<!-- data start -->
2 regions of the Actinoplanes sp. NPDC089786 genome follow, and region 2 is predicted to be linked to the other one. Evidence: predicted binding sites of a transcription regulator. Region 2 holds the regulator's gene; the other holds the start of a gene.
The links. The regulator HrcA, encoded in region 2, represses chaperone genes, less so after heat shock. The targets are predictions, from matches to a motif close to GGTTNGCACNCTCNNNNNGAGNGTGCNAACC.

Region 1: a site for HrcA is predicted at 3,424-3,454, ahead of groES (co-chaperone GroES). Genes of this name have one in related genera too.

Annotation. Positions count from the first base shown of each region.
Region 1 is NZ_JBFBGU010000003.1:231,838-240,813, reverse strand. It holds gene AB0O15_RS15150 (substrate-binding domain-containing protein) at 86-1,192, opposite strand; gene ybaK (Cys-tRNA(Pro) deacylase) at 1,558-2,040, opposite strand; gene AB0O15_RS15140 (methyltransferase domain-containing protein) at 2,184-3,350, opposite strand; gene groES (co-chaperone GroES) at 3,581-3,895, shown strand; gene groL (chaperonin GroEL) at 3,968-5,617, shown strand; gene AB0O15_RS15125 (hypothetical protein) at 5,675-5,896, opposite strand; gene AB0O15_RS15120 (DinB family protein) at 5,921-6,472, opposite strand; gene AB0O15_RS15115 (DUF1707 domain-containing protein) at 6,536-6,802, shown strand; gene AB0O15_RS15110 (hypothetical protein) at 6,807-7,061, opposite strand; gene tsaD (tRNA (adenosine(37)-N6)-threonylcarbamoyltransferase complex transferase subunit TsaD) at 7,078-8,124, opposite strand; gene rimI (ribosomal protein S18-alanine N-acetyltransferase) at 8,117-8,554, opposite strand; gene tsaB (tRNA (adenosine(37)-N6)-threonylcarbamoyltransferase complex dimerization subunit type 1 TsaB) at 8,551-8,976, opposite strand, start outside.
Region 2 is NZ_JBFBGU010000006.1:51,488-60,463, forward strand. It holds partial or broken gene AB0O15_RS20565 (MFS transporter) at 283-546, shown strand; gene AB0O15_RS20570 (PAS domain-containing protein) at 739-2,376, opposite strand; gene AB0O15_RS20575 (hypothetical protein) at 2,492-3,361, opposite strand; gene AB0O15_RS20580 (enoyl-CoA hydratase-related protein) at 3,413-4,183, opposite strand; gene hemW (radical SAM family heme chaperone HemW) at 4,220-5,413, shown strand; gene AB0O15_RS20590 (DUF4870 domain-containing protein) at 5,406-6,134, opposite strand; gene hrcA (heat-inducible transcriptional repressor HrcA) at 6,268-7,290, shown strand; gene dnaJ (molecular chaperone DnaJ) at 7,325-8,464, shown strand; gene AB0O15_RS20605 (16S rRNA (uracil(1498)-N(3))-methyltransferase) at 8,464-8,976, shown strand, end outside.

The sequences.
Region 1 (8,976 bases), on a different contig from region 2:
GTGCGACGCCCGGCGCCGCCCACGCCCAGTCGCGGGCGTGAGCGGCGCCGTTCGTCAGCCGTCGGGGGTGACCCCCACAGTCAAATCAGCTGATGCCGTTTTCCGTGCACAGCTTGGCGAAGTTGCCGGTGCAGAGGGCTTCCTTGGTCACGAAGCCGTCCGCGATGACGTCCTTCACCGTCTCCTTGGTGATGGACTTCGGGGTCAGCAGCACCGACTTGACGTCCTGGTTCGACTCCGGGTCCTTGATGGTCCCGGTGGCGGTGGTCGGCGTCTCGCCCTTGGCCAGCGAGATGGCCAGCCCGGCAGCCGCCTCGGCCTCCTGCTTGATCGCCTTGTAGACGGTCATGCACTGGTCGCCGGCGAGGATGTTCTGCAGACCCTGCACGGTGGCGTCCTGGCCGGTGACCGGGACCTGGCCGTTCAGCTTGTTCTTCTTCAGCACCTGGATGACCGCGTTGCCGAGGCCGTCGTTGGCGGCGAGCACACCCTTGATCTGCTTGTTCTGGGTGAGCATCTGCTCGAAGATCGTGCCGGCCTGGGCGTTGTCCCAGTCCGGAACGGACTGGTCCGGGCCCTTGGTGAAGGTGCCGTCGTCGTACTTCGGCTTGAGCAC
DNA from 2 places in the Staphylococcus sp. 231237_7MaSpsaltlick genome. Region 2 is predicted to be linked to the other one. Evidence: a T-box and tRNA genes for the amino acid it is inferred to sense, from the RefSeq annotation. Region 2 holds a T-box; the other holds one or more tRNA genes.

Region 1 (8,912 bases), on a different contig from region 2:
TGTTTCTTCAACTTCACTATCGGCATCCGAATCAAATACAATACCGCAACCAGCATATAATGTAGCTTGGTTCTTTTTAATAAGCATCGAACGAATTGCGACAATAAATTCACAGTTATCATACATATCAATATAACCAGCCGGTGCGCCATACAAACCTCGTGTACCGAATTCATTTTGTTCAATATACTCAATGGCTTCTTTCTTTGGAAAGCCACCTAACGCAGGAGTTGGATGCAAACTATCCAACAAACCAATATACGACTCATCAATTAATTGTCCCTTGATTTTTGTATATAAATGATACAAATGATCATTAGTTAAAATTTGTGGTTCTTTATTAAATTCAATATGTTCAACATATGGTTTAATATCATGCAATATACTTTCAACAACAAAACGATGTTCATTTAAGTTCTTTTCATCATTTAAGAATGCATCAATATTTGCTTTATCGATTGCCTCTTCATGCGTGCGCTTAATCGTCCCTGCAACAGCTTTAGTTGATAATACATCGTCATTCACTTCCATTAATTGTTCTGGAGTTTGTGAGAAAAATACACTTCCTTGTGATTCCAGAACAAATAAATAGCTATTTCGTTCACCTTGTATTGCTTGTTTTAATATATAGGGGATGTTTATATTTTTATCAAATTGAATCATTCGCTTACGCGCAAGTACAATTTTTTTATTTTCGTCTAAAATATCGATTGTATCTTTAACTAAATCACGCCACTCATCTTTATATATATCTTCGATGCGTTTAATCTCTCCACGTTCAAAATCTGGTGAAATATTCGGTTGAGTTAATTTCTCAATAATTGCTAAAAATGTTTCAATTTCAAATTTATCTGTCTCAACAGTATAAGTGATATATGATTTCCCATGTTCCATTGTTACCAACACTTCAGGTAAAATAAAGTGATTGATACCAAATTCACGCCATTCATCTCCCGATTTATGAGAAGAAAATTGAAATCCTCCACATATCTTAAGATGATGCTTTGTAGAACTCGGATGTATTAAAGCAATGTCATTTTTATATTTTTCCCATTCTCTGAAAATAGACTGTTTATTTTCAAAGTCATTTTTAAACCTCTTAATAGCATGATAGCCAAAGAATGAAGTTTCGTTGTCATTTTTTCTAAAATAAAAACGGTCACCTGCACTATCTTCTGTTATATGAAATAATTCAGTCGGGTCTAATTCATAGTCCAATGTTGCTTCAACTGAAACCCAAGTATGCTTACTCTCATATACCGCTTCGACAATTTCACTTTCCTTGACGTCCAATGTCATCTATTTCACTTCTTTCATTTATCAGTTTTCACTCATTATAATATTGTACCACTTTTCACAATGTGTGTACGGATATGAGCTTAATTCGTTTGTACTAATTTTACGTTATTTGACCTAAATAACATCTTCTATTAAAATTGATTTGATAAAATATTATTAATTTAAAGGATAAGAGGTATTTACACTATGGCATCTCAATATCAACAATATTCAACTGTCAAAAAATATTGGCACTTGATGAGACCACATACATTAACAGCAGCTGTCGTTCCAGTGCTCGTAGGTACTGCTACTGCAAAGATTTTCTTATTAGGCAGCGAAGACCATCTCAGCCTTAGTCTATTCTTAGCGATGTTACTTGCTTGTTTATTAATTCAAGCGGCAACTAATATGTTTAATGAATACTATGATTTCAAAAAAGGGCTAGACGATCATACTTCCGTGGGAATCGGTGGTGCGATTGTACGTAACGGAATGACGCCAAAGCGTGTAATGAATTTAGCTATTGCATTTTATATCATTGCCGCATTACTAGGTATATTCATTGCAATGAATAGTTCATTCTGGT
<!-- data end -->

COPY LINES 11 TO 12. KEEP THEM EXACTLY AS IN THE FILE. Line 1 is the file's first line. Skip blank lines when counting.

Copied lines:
Region 1 (8,912 bases), on a different contig from region 2:
TGTTTCTTCAACTTCACTATCGGCATCCGAATCAAATACAATACCGCAACCAGCATATAATGTAGCTTGGTTCTTTTTAATAAGCATCGAACGAATTGCGACAATAAATTCACAGTTATCATACATATCAATATAACCAGCCGGTGCGCCATACAAACCTCGTGTACCGAATTCATTTTGTTCAATATACTCAATGGCTTCTTTCTTTGGAAAGCCACCTAACGCAGGAGTTGGATGCAAACTATCCAACAAACCAATATACGACTCATCAATTAATTGTCCCTTGATTTTTGTATATAAATGATACAAATGATCATTAGTTAAAATTTGTGGTTCTTTATTAAATTCAATATGTTCAACATATGGTTTAATATCATGCAATATACTTTCAACAACAAAACGATGTTCATTTAAGTTCTTTTCATCATTTAAGAATGCATCAATATTTGCTTTATCGATTGCCTCTTCATGCGTGCGCTTAATCGTCCCTGCAACAGCTTTAGTTGATAATACATCGTCATTCACTTCCATTAATTGTTCTGGAGTTTGTGAGAAAAATACACTTCCTTGTGATTCCAGAACAAATAAATAGCTATTTCGTTCACCTTGTATTGCTTGTTTTAATATATAGGGGATGTTTATATTTTTATCAAATTGAATCATTCGCTTACGCGCAAGTACAATTTTTTTATTTTCGTCTAAAATATCGATTGTATCTTTAACTAAATCACGCCACTCATCTTTATATATATCTTCGATGCGTTTAATCTCTCCACGTTCAAAATCTGGTGAAATATTCGGTTGAGTTAATTTCTCAATAATTGCTAAAAATGTTTCAATTTCAAATTTATCTGTCTCAACAGTATAAGTGATATATGATTTCCCATGTTCCATTGTTACCAACACTTCAGGTAAAATAAAGTGATTGATACCAAATTCACGCCATTCATCTCCCGATTTATGAGAAGAAAATTGAAATCCTCCACATATCTTAAGATGATGCTTTGTAGAACTCGGATGTATTAAAGCAATGTCATTTTTATATTTTTCCCATTCTCTGAAAATAGACTGTTTATTTTCAAAGTCATTTTTAAACCTCTTAATAGCATGATAGCCAAAGAATGAAGTTTCGTTGTCATTTTTTCTAAAATAAAAACGGTCACCTGCACTATCTTCTGTTATATGAAATAATTCAGTCGGGTCTAATTCATAGTCCAATGTTGCTTCAACTGAAACCCAAGTATGCTTACTCTCATATACCGCTTCGACAATTTCACTTTCCTTGACGTCCAATGTCATCTATTTCACTTCTTTCATTTATCAGTTTTCACTCATTATAATATTGTACCACTTTTCACAATGTGTGTACGGATATGAGCTTAATTCGTTTGTACTAATTTTACGTTATTTGACCTAAATAACATCTTCTATTAAAATTGATTTGATAAAATATTATTAATTTAAAGGATAAGAGGTATTTACACTATGGCATCTCAATATCAACAATATTCAACTGTCAAAAAATATTGGCACTTGATGAGACCACATACATTAACAGCAGCTGTCGTTCCAGTGCTCGTAGGTACTGCTACTGCAAAGATTTTCTTATTAGGCAGCGAAGACCATCTCAGCCTTAGTCTATTCTTAGCGATGTTACTTGCTTGTTTATTAATTCAAGCGGCAACTAATATGTTTAATGAATACTATGATTTCAAAAAAGGGCTAGACGATCATACTTCCGTGGGAATCGGTGGTGCGATTGTACGTAACGGAATGACGCCAAAGCGTGTAATGAATTTAGCTATTGCATTTTATATCATTGCCGCATTACTAGGTATATTCATTGCAATGAATAGTTCATTCTGGT